Domestic abuse turns new ‘social’ chapter

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    A new domestic violence guidebook helps lawmakers recognise emotional abuse.

    On August 18, Attorney-General, George Brandis launched the National Domestic and Family Violence Bench Book, a ‘best practice’ guide for domestic violence court cases.

    The book’s ‘social abuse’ chapter extends the definition of domestic violence beyond the physical, including ‘angry verbal outbursts, staring, silence, ignoring and withdrawal of affection’.

    Domestic abuse takes many forms; emotional, psychological, social, economic, cultural and spiritual. The guidebook acknowledges that ‘social’ abuse can be a precursor to physical violence.

    According to the Australian Bureau of Statistics, one in four Australian women have experienced at least one incident of violence from an intimate partner.

    The One in Three website claims a third of domestic violence victims are men.

    In 2006, now 29-year-old government administration student, Tom* was attacked by his girlfriend, resulting in a two-inch head laceration.

    “She was my first girlfriend. We dated for about a year,” Tom said.

    “She didn’t start off physically but verbally—she was controlling. At first it would be normal ‘girlfriend’ demands: get a haircut, shave your beard,”

    “But then she started chastising me around my parents and friends, screaming my name almost like a mother telling off her child,”

    When Tom’s parents attempted to intervene, he’d “always try to downplay or hide it”.

    Tom said his girlfriend began to slap and punch him at his home, in addition to being verbally abusive.

    The abuse reached crescendo at a 21st birthday party held at a local football club where Tom’s partner arrived “drunk as a skunk” and was behaving erratically.

    “I took her outside to calm her down, she’s screaming, she grabbed me by the throat. That was breaking point for me, I thought: beat me up at home, chastise me in front of my mates—that’s fine, but out in public? My fist was clenched,” Tom said.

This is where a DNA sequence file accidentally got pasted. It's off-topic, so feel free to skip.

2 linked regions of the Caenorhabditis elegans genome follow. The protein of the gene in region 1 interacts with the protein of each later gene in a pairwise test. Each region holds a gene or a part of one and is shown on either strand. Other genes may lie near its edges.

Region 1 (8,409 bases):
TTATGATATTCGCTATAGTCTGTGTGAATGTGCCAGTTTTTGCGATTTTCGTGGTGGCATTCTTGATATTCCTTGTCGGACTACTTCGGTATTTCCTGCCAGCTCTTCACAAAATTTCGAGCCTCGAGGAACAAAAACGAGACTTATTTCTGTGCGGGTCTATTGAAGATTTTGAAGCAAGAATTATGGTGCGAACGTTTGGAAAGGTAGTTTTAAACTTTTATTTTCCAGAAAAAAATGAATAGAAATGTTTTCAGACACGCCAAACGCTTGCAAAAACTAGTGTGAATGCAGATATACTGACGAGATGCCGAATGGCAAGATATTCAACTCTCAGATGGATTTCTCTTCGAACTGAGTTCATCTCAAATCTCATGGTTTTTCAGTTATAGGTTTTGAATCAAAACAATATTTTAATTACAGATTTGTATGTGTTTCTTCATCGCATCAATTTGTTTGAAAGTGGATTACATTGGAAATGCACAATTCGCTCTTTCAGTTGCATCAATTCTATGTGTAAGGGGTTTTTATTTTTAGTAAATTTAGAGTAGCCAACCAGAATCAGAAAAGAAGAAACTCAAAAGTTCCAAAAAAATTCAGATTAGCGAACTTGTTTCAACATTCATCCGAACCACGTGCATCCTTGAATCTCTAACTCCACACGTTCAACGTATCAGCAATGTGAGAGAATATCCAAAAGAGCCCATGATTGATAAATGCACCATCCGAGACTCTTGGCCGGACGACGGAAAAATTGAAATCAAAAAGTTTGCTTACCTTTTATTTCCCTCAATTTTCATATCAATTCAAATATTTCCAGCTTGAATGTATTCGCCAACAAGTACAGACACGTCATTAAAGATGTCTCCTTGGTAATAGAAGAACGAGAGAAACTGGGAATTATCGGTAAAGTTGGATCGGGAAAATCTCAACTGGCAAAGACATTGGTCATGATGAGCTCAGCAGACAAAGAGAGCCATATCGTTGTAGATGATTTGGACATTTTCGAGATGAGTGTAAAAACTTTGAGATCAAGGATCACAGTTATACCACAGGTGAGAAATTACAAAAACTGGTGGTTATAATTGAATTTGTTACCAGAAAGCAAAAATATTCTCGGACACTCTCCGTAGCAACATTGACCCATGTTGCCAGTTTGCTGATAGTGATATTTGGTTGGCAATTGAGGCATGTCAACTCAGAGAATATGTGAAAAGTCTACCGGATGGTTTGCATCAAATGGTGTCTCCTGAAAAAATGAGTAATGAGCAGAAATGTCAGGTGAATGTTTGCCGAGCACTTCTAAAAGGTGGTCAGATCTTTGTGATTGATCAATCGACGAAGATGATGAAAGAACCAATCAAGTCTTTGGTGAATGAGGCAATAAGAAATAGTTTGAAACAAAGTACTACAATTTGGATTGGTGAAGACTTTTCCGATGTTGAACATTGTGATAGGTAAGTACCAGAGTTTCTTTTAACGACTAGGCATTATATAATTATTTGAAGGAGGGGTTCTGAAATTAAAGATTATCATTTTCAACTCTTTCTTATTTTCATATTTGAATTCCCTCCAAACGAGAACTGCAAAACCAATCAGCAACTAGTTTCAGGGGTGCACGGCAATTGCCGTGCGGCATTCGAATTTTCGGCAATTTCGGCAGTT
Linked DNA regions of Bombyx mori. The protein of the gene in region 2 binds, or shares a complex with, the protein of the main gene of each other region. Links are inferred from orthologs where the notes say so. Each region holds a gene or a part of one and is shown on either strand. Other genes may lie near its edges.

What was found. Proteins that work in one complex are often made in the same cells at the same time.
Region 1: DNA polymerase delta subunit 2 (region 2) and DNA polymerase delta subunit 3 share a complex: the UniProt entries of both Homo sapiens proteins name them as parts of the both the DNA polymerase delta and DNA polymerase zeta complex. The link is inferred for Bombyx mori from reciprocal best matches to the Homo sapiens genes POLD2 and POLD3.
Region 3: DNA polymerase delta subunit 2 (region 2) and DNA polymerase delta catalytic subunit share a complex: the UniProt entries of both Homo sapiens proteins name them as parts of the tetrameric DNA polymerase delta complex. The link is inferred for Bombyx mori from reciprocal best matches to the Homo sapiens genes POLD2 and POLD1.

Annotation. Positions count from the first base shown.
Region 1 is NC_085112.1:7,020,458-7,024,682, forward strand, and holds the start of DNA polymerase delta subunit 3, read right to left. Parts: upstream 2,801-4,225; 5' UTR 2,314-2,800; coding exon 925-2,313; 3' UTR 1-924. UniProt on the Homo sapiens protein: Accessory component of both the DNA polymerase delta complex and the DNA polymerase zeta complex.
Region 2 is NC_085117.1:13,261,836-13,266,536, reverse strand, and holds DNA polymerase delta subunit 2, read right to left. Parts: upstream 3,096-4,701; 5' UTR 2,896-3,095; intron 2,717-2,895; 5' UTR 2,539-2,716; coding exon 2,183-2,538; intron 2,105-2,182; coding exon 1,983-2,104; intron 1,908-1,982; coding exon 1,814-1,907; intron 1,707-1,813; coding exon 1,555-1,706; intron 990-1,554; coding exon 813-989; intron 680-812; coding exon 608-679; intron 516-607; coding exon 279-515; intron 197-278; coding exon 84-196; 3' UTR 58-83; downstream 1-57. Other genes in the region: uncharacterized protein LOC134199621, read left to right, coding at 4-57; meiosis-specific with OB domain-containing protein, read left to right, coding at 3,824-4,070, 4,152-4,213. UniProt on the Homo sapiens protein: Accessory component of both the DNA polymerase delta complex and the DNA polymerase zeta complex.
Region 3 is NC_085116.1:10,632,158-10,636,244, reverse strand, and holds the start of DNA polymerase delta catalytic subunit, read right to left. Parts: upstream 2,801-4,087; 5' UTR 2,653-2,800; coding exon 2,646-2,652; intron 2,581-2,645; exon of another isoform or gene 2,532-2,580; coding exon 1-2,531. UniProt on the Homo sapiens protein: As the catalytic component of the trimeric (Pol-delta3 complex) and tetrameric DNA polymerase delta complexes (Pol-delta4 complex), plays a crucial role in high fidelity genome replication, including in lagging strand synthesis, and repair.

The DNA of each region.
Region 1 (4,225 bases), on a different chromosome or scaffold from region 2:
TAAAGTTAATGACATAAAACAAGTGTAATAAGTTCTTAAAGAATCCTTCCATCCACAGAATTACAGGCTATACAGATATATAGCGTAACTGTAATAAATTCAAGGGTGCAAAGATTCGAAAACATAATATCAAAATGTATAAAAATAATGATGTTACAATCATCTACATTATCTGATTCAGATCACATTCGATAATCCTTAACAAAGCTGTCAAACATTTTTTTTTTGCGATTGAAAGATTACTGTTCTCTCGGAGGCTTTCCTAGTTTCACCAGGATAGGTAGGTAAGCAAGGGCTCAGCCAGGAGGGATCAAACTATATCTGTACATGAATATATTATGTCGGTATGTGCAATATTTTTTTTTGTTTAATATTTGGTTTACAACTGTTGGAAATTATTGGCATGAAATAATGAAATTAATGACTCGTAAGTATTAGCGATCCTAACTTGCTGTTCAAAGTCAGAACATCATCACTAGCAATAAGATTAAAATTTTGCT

Tom’s friend came out and pulled the couple apart.

    When Tom turned his back, he felt a sharp knock to the back of his head and his attacker dropped her bloody shoe at his feet.

    Tom’s Dad advised him to call the police, a suggestion he scoffed at.

    “Really? Would you think the cops would take it seriously? ‘I just got beaten up by my girlfriend’. C’mon. Ninety-nine percent of the time they take the chick’s side,”

    “Even after we broke up she was still playing head games,” said Tom, who has not had a long-term relationship since.

    The Law Council of Australia domestic and family violence task force chair, Dr Jacoba Brasch QC, asserts that one insult between spouses would not constitute domestic abuse however, social abuse is used to indicate future threat of violence.

    Dr Brasch QC told The Daily Telegraph, “A perpetrator may intend to intimidate and induce fear… through physical violence or harm yet cause minor or no visible signs of injury,” saying the guidebook urges judges to look beyond evidence of “recent physical violence”.

    “The perpetrator may drive dangerously when the victim or children are in the car, or smoke in the home knowing the victim has a respiratory condition, or lock the victim outside during the night,” said Dr Brasch.

    According to the ‘Social Abuse’ chapter, emotional or psychological abuse may involve:

    • Threatening to divorce or abandon the victim if the victim fails to comply with demands;
    • Threatening to commit suicide if victim leaves;
    • Restricting the victim’s contact with family and friends;
    • Restricting access to a car or finances;
    • Strategic intimidatory behaviour including angry verbal outbursts, staring, silence, ignoring and withdrawal of affection.

    “He told me he punched a wall when he was angry at his ex,” said Grace, 20, a communications student, who recently ended a relationship with a “toxic” partner.

    “Because that’s where it starts. Then it goes into physical abuse,” said Grace.

    Since meeting in January, Grace and her partner exchanged “hurtful” phone calls.

    “He’d push me in, reel me in, push me away,” said Grace.

    “He put me down. He said no one will ever love me, that I’m not smart… that I’m never going to get a job,”

    “Domestic violence occurs with one partner exerting power and control over the other and that often occurs over a period of time,” Domestic Violence NSW CEO, Moo Baulch told news.com.au.

    “Many women who are survivors of domestic violence say the non-physical abuse, the manipulation of power and control and the financial abuse, are often a lot harder to recover from than the physical abuse,” said Ms Baulch.

    “Emotional abuse is a lot more hurtful than physical abuse; they say, ‘sticks and stones may break my bones but words will never hurt me’—but they do,” said Grace.

    “Especially coming from the person you rely on.”

    *Name has been changed to protect identity.